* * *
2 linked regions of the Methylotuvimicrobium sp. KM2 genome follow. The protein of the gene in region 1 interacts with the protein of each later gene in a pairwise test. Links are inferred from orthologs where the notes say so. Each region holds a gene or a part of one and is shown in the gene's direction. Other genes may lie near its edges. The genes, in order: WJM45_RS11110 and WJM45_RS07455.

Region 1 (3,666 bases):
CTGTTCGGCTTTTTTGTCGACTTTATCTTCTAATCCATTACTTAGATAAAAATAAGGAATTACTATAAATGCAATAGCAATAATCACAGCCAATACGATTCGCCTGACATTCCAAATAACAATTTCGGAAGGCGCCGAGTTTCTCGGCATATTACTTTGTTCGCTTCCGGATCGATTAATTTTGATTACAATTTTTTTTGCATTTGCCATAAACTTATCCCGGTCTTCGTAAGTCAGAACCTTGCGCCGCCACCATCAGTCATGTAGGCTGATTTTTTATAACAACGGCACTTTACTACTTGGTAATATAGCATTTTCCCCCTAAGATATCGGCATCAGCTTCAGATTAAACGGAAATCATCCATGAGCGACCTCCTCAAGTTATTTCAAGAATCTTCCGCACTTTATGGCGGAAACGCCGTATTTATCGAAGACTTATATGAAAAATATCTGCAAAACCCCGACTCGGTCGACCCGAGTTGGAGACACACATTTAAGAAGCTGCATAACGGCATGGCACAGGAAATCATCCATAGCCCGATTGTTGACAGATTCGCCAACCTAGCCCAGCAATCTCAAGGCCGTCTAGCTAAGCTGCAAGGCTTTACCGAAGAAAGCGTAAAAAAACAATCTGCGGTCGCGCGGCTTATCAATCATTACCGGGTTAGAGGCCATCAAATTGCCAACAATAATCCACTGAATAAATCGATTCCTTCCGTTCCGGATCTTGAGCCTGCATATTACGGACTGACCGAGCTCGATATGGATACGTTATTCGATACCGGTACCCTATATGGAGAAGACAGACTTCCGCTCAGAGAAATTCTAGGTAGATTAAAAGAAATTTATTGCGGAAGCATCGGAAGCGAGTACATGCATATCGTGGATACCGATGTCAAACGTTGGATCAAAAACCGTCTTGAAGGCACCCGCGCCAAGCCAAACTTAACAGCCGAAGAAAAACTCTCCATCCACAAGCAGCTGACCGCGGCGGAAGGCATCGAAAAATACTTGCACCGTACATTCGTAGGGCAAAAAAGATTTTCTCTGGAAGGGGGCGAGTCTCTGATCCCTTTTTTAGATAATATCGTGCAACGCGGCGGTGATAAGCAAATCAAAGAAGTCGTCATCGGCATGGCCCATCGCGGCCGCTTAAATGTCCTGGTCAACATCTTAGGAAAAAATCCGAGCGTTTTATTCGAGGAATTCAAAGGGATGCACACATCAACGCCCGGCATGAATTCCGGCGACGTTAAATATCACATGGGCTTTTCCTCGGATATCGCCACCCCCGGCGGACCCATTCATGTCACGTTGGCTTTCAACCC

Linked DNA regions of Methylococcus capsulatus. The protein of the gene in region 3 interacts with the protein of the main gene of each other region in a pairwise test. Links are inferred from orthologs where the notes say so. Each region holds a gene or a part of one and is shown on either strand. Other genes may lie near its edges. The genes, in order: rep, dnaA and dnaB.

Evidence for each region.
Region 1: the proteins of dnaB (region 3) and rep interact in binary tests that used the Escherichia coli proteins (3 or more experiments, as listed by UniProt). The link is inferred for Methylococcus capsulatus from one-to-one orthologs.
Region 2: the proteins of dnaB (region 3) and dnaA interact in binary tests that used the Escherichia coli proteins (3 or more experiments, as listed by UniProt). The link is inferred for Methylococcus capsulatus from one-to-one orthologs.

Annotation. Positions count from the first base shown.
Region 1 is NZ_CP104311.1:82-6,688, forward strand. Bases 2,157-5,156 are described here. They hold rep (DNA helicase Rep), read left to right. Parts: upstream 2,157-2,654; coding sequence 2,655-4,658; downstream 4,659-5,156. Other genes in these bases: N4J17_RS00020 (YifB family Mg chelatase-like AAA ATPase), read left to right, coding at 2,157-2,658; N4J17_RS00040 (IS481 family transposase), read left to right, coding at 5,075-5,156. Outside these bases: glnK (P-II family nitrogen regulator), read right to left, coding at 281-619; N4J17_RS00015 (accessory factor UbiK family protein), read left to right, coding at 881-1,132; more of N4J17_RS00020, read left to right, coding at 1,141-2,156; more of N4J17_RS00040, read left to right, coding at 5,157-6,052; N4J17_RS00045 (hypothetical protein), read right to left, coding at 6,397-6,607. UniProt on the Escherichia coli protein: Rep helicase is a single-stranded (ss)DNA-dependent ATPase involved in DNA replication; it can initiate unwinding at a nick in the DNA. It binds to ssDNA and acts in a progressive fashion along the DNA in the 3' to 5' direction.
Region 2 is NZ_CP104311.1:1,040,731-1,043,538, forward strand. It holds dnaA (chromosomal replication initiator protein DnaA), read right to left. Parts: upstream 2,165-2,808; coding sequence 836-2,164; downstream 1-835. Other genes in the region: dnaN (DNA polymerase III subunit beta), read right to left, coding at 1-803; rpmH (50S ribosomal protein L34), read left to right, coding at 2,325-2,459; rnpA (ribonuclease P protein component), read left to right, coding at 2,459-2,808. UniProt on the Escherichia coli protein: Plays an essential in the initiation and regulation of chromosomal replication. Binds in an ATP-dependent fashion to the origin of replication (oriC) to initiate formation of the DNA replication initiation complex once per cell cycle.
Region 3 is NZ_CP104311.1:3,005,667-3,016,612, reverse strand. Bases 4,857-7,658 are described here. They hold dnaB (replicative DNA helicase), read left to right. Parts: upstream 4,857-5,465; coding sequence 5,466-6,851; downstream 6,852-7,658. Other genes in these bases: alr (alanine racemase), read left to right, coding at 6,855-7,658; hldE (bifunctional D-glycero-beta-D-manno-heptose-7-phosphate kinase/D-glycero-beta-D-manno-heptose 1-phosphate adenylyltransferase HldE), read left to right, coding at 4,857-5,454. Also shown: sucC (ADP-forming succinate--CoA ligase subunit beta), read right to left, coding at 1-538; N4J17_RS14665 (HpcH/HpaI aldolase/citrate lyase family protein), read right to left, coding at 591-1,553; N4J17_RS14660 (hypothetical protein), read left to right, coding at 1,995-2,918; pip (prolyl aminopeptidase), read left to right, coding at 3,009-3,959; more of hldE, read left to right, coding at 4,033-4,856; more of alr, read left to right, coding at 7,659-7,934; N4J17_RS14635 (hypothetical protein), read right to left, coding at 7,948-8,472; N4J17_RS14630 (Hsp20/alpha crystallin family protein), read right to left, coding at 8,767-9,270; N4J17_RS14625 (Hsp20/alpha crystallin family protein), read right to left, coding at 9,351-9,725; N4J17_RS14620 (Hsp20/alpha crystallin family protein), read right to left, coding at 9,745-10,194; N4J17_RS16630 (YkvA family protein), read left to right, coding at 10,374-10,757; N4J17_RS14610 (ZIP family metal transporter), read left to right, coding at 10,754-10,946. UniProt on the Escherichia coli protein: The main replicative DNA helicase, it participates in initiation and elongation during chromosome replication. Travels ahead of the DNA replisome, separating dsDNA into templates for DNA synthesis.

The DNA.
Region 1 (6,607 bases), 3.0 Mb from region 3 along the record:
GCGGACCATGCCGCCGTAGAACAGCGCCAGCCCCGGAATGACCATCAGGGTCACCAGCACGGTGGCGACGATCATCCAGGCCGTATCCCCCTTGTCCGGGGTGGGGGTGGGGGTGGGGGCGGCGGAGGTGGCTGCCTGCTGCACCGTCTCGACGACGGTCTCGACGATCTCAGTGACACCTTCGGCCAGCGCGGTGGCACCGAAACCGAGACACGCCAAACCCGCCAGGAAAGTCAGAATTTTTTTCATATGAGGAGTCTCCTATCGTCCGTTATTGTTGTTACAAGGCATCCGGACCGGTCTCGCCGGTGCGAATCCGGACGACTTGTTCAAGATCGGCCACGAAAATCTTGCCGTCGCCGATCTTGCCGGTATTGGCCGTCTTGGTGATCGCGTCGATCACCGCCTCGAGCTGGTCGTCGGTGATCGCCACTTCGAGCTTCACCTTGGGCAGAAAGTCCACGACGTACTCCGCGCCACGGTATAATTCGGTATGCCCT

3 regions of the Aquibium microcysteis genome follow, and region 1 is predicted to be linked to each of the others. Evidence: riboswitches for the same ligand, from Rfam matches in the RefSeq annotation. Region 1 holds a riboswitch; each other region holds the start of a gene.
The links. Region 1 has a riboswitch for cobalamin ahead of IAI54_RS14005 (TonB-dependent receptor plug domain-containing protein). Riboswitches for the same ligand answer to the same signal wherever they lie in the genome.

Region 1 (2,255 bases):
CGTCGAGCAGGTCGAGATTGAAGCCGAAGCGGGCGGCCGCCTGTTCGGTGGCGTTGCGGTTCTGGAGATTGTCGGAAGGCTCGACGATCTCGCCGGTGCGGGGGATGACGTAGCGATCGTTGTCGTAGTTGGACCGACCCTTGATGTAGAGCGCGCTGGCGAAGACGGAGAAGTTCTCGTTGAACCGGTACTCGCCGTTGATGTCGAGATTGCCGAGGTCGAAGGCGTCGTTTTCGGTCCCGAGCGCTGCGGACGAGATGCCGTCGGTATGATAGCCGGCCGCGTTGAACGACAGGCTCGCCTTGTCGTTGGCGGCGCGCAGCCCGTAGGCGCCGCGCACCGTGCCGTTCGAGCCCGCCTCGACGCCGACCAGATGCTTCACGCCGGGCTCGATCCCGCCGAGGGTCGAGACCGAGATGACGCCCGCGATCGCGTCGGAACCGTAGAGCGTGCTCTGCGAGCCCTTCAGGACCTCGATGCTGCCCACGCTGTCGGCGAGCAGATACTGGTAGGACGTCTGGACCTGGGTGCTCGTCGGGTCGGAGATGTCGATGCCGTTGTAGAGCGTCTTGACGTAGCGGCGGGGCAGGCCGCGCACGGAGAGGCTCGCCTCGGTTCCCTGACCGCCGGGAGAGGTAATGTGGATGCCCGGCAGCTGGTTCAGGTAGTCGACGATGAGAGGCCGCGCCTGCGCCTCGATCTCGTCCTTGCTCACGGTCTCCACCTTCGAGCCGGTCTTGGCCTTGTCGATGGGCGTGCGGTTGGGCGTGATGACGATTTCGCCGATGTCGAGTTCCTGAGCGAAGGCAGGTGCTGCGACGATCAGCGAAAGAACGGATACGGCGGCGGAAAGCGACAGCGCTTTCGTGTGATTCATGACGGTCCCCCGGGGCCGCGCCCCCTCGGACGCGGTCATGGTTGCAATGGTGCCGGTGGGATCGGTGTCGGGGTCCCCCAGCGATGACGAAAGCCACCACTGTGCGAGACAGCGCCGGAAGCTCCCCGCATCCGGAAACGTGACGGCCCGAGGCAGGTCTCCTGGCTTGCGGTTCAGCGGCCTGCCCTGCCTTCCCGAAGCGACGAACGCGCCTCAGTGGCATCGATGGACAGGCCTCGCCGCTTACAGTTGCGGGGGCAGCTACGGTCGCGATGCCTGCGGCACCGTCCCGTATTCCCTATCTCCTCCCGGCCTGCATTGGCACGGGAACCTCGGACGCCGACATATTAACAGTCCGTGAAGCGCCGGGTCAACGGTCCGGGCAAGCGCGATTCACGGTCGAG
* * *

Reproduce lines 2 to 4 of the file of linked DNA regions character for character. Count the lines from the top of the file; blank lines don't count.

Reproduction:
Region 1 (3,666 bases):
CTGTTCGGCTTTTTTGTCGACTTTATCTTCTAATCCATTACTTAGATAAAAATAAGGAATTACTATAAATGCAATAGCAATAATCACAGCCAATACGATTCGCCTGACATTCCAAATAACAATTTCGGAAGGCGCCGAGTTTCTCGGCATATTACTTTGTTCGCTTCCGGATCGATTAATTTTGATTACAATTTTTTTTGCATTTGCCATAAACTTATCCCGGTCTTCGTAAGTCAGAACCTTGCGCCGCCACCATCAGTCATGTAGGCTGATTTTTTATAACAACGGCACTTTACTACTTGGTAATATAGCATTTTCCCCCTAAGATATCGGCATCAGCTTCAGATTAAACGGAAATCATCCATGAGCGACCTCCTCAAGTTATTTCAAGAATCTTCCGCACTTTATGGCGGAAACGCCGTATTTATCGAAGACTTATATGAAAAATATCTGCAAAACCCCGACTCGGTCGACCCGAGTTGGAGACACACATTTAAGAAGCTGCATAACGGCATGGCACAGGAAATCATCCATAGCCCGATTGTTGACAGATTCGCCAACCTAGCCCAGCAATCTCAAGGCCGTCTAGCTAAGCTGCAAGGCTTTACCGAAGAAAGCGTAAAAAAACAATCTGCGGTCGCGCGGCTTATCAATCATTACCGGGTTAGAGGCCATCAAATTGCCAACAATAATCCACTGAATAAATCGATTCCTTCCGTTCCGGATCTTGAGCCTGCATATTACGGACTGACCGAGCTCGATATGGATACGTTATTCGATACCGGTACCCTATATGGAGAAGACAGACTTCCGCTCAGAGAAATTCTAGGTAGATTAAAAGAAATTTATTGCGGAAGCATCGGAAGCGAGTACATGCATATCGTGGATACCGATGTCAAACGTTGGATCAAAAACCGTCTTGAAGGCACCCGCGCCAAGCCAAACTTAACAGCCGAAGAAAAACTCTCCATCCACAAGCAGCTGACCGCGGCGGAAGGCATCGAAAAATACTTGCACCGTACATTCGTAGGGCAAAAAAGATTTTCTCTGGAAGGGGGCGAGTCTCTGATCCCTTTTTTAGATAATATCGTGCAACGCGGCGGTGATAAGCAAATCAAAGAAGTCGTCATCGGCATGGCCCATCGCGGCCGCTTAAATGTCCTGGTCAACATCTTAGGAAAAAATCCGAGCGTTTTATTCGAGGAATTCAAAGGGATGCACACATCAACGCCCGGCATGAATTCCGGCGACGTTAAATATCACATGGGCTTTTCCTCGGATATCGCCACCCCCGGCGGACCCATTCATGTCACGTTGGCTTTCAACCC

Linked DNA regions of Methylococcus capsulatus. The protein of the gene in region 3 interacts with the protein of the main gene of each other region in a pairwise test. Links are inferred from orthologs where the notes say so. Each region holds a gene or a part of one and is shown on either strand. Other genes may lie near its edges. The genes, in order: rep, dnaA and dnaB.